The Art of Medicine in association with The Simon Studio showcased the human side of medicine in a staged reading of Richard Pellegrino’s Marginalia at The Players Club. The title itself provides a thought-provoking premise -- that what’s written in the margins is often more important than the actual text.
Dr. Tony Baldino (Roger Simon) goes about his routine as a doctor in a hospital, dispensing good and bad news, test results information, and scientific facts. But Dr. Baldino holds his own secret, from his wife no less: he himself is a patient with a grim diagnosis. Pellegrino explores much more than what might typically stem out of such a scenario – more than just a doctor becoming the patient and forced to face the other side of the experience. An epiphany that “hope equals pain” becomes the play's through line, a note that Dr. Baldino had scribbled in the margins of his note paper that was unintentionally seen by a dying patient of his.
The play provides not only the viewpoint of patients and their families, but also the doctor's perspective in such scenarios, conveying that a doctor must remain seemingly emotionally detached in order to keep a steady and clear mind; as one character says, “caring is achieving the best outcome.”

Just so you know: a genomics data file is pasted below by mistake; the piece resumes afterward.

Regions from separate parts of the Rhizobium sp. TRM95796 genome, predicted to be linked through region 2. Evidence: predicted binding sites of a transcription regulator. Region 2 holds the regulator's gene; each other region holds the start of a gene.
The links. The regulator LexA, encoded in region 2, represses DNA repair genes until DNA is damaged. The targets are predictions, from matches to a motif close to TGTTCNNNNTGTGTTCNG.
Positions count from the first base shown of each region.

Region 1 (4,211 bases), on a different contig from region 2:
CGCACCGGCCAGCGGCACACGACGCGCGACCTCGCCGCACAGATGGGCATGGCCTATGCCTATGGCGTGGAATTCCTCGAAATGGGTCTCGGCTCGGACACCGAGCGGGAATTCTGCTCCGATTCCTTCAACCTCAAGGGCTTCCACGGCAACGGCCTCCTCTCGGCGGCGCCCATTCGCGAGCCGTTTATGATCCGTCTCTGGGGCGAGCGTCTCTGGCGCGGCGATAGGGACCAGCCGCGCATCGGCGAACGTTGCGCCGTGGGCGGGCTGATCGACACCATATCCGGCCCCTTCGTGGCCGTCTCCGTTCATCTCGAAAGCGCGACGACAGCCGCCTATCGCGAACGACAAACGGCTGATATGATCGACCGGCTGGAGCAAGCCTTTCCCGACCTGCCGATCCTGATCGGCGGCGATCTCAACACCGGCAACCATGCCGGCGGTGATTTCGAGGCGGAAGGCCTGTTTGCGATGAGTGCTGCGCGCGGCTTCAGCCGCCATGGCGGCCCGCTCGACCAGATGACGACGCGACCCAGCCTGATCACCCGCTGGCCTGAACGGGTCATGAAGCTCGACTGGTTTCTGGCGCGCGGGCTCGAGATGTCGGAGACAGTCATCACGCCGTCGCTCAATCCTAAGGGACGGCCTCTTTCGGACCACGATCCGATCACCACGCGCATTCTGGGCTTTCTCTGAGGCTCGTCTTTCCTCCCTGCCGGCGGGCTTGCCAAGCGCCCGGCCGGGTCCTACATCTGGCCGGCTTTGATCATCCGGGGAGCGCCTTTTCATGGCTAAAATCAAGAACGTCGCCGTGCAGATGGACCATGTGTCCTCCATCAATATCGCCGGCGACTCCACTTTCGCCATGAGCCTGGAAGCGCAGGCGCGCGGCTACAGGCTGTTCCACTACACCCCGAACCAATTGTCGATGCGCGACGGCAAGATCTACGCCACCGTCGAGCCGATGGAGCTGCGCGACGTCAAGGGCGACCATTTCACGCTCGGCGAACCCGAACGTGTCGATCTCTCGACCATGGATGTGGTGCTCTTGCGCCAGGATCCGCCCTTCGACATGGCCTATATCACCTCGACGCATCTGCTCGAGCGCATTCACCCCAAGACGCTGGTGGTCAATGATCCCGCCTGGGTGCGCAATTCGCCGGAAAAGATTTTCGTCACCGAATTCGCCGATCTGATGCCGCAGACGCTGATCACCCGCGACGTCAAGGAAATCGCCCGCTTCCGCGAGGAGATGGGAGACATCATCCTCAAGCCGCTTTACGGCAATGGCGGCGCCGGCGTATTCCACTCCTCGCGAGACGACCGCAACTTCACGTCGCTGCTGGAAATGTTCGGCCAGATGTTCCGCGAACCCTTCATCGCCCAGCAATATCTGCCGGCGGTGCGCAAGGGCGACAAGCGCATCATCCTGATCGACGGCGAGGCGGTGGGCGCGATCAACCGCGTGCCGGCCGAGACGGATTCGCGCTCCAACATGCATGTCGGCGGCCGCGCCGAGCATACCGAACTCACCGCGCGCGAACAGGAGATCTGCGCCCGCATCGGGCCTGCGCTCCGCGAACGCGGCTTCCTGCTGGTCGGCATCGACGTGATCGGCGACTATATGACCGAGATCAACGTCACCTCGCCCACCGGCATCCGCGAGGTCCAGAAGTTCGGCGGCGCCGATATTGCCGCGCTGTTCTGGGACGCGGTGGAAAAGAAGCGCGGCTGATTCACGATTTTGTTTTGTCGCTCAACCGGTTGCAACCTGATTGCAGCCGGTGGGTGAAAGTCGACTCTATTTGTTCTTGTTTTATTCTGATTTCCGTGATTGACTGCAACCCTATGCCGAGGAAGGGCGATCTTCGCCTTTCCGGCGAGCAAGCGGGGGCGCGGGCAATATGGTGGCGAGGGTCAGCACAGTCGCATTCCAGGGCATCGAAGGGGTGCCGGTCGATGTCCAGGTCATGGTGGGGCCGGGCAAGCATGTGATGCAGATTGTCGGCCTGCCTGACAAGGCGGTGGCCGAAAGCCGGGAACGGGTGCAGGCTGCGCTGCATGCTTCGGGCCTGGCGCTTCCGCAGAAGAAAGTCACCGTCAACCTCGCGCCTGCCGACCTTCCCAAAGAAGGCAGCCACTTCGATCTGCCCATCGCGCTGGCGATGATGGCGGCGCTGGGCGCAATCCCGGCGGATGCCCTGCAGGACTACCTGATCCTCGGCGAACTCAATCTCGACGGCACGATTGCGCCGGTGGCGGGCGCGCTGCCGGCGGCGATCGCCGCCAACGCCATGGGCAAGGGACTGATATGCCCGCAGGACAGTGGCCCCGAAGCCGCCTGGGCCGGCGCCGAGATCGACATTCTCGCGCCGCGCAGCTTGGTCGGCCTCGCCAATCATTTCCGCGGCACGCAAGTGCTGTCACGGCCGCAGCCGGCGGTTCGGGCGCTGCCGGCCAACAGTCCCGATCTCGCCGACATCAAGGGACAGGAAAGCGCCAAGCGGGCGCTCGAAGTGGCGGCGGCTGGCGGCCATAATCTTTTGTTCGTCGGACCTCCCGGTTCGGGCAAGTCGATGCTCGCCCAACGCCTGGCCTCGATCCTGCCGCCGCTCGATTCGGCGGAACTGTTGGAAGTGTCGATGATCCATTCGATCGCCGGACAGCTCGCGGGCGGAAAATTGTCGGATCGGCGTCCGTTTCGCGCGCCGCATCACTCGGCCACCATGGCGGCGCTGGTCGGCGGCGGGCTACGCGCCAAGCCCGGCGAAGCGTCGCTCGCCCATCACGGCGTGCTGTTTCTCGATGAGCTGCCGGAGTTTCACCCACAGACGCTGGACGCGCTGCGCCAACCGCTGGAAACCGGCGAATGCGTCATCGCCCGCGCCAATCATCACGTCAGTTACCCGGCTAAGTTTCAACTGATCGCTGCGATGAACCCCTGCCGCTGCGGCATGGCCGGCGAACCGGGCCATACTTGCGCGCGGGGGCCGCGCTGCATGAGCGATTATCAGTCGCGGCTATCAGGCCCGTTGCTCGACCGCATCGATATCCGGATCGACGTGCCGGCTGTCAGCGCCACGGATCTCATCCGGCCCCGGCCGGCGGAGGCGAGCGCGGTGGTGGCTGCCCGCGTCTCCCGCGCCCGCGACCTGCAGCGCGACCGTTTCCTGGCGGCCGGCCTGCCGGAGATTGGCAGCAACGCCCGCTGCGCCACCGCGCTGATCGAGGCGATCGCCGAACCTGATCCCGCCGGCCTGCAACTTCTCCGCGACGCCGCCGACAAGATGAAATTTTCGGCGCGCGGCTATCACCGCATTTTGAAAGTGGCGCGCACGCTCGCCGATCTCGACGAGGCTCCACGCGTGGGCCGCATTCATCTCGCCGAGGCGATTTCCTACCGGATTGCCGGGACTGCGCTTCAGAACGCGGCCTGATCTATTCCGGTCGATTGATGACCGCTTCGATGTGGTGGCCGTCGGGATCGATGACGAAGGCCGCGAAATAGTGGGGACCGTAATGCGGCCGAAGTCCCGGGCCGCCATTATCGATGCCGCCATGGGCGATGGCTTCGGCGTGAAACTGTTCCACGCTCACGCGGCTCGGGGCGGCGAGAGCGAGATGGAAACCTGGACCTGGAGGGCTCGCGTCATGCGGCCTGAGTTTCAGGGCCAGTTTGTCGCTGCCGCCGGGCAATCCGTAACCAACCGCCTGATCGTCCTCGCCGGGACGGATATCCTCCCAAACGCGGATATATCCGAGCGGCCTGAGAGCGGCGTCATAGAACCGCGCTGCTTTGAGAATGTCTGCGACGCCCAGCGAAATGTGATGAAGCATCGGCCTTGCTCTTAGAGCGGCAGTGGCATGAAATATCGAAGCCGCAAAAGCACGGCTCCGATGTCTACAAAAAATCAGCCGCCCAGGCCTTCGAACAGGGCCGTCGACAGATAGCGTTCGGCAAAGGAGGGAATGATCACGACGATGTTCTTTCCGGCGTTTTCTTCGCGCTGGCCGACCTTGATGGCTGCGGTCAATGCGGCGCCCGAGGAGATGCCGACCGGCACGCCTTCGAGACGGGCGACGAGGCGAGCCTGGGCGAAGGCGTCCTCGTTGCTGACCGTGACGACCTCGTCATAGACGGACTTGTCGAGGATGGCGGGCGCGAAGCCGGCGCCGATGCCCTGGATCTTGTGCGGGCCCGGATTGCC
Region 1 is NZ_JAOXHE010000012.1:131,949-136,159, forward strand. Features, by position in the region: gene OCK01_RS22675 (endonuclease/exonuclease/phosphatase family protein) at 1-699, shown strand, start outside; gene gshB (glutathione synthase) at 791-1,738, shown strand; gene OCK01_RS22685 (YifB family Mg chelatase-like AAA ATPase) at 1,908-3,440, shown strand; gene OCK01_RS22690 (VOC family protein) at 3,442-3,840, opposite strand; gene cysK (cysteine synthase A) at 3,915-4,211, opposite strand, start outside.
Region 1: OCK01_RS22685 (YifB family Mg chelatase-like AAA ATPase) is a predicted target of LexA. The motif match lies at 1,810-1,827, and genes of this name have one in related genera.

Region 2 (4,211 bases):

Marginalia was developed in The Simon Studio’s Lab over the past five years and previously presented in medical centers where it was overwhelmingly well received by medical professionals who benefited from seeing relatable circumstances being played out with thoughtfulness and tact, conveying the importance of doctors listening to the patient’s choice, rather than an obligation to fight their illness.
The strong message of “hope equals pain” was well received by the mixed audience of theater goers and those in the medical professional alike. To hope for the best in a dire situation means to put yourself through the pain of what might and might not be.
The talented playwright Pellegrino is in fact a working doctor himself, currently the Chief of Neurology at The Baptist Health Medical Center in Arkansas. Drawing from his own personal experiences, Pellegrino skillfully hatches dialogue and circumstances that are at once both real and surreal, creatively borrowing flavors from Shakespeare's A Midsummer Night’s Dream to help carry the audience along with him as his main character converses with the spirit of a comatose patient (played superbly by Michael Siktberg) that plays out as his own subconscious adding wonderful vibrancy, passion and humor to the text.
Incidental jazz music by saxophonist Nick Green provided timely and hauntingly lovely moods that in moments allowed the music to become a character and have its own role and participation in the play.
Marginalia is an important piece of work with learning benefits for medical professionals, and also an entertaining play in its own right.